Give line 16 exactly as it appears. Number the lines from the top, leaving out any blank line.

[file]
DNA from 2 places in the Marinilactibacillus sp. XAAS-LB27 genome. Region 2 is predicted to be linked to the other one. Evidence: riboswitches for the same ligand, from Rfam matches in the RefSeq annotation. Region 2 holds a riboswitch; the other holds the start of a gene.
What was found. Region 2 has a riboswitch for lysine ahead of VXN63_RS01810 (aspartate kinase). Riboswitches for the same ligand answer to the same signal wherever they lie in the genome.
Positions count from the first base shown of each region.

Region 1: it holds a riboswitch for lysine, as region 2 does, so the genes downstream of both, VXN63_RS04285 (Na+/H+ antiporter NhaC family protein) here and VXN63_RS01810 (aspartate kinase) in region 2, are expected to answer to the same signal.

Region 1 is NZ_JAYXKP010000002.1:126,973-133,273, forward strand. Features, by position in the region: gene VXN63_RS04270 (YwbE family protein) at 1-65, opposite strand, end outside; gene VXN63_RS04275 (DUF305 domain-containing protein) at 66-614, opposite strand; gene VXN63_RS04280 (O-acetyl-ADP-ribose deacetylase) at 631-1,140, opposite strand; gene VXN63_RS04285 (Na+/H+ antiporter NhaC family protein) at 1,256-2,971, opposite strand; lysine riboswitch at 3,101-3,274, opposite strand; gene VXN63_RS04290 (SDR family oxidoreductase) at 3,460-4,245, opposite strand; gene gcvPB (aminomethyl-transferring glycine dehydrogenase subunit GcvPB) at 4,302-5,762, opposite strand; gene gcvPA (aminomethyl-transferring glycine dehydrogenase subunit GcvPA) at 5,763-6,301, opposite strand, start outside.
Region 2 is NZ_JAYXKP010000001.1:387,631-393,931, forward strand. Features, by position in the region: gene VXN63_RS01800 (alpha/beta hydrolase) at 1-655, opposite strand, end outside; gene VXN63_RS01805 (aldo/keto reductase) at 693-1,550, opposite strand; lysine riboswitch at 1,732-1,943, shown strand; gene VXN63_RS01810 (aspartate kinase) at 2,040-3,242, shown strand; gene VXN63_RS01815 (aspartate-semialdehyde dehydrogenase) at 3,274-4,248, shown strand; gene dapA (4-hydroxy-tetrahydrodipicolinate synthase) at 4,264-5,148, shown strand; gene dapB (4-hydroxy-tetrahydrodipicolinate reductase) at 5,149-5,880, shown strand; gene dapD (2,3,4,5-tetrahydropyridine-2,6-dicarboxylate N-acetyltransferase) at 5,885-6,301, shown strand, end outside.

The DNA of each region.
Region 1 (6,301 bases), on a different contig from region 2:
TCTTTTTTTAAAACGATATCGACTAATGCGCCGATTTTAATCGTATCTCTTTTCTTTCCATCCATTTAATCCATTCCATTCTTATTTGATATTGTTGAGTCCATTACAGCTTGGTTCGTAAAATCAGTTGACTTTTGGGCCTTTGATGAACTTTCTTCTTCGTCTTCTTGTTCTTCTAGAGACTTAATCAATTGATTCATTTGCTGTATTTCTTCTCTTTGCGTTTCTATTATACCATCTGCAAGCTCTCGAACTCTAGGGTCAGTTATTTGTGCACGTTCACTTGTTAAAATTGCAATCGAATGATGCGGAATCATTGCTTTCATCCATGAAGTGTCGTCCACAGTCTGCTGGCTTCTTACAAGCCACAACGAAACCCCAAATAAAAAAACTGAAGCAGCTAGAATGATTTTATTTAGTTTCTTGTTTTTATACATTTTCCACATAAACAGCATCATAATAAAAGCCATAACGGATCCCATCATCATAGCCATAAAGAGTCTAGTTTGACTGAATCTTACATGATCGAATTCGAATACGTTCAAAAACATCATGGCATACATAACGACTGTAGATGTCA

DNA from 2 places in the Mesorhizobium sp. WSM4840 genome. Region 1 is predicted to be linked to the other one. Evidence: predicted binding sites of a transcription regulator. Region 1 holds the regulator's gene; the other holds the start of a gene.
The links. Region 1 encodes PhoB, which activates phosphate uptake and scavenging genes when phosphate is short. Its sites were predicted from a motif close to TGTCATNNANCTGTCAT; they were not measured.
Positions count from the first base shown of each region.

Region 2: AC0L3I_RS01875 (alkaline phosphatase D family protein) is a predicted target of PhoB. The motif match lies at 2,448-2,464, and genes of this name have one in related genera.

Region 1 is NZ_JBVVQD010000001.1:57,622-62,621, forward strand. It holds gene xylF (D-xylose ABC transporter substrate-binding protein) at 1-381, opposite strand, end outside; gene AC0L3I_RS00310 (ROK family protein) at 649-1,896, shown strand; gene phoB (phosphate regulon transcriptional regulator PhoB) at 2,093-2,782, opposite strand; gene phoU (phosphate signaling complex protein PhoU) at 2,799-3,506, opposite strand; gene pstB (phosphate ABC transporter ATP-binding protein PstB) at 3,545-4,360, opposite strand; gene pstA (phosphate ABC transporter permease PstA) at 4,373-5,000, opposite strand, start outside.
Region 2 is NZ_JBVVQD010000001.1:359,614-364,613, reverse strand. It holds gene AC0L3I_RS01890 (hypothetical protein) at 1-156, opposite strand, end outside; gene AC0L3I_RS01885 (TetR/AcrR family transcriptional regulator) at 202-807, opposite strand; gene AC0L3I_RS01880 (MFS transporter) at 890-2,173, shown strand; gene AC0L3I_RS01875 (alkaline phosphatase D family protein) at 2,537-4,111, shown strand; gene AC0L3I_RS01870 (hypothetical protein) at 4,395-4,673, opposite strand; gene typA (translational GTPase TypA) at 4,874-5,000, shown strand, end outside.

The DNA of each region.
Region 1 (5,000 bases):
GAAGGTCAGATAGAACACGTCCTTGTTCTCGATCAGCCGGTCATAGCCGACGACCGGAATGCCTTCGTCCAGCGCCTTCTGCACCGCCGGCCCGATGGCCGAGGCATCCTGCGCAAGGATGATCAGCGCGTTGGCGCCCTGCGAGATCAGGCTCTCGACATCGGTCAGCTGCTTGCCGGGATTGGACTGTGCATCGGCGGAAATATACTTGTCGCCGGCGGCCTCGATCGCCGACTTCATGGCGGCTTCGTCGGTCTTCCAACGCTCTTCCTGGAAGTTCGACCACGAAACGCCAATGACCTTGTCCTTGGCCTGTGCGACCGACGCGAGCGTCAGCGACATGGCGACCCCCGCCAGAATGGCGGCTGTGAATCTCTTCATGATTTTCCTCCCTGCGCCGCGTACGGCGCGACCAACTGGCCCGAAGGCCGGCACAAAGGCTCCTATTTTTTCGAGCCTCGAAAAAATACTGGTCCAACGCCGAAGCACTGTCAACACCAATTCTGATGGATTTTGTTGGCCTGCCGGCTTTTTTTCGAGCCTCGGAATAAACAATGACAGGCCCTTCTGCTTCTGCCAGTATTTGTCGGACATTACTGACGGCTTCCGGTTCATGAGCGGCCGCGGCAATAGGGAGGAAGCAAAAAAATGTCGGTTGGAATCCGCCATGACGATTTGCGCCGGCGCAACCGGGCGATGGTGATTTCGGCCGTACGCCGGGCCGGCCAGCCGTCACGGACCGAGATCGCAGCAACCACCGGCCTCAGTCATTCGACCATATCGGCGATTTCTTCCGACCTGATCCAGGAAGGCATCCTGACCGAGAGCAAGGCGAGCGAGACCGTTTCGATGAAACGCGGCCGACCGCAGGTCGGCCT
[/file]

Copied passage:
The DNA of each region.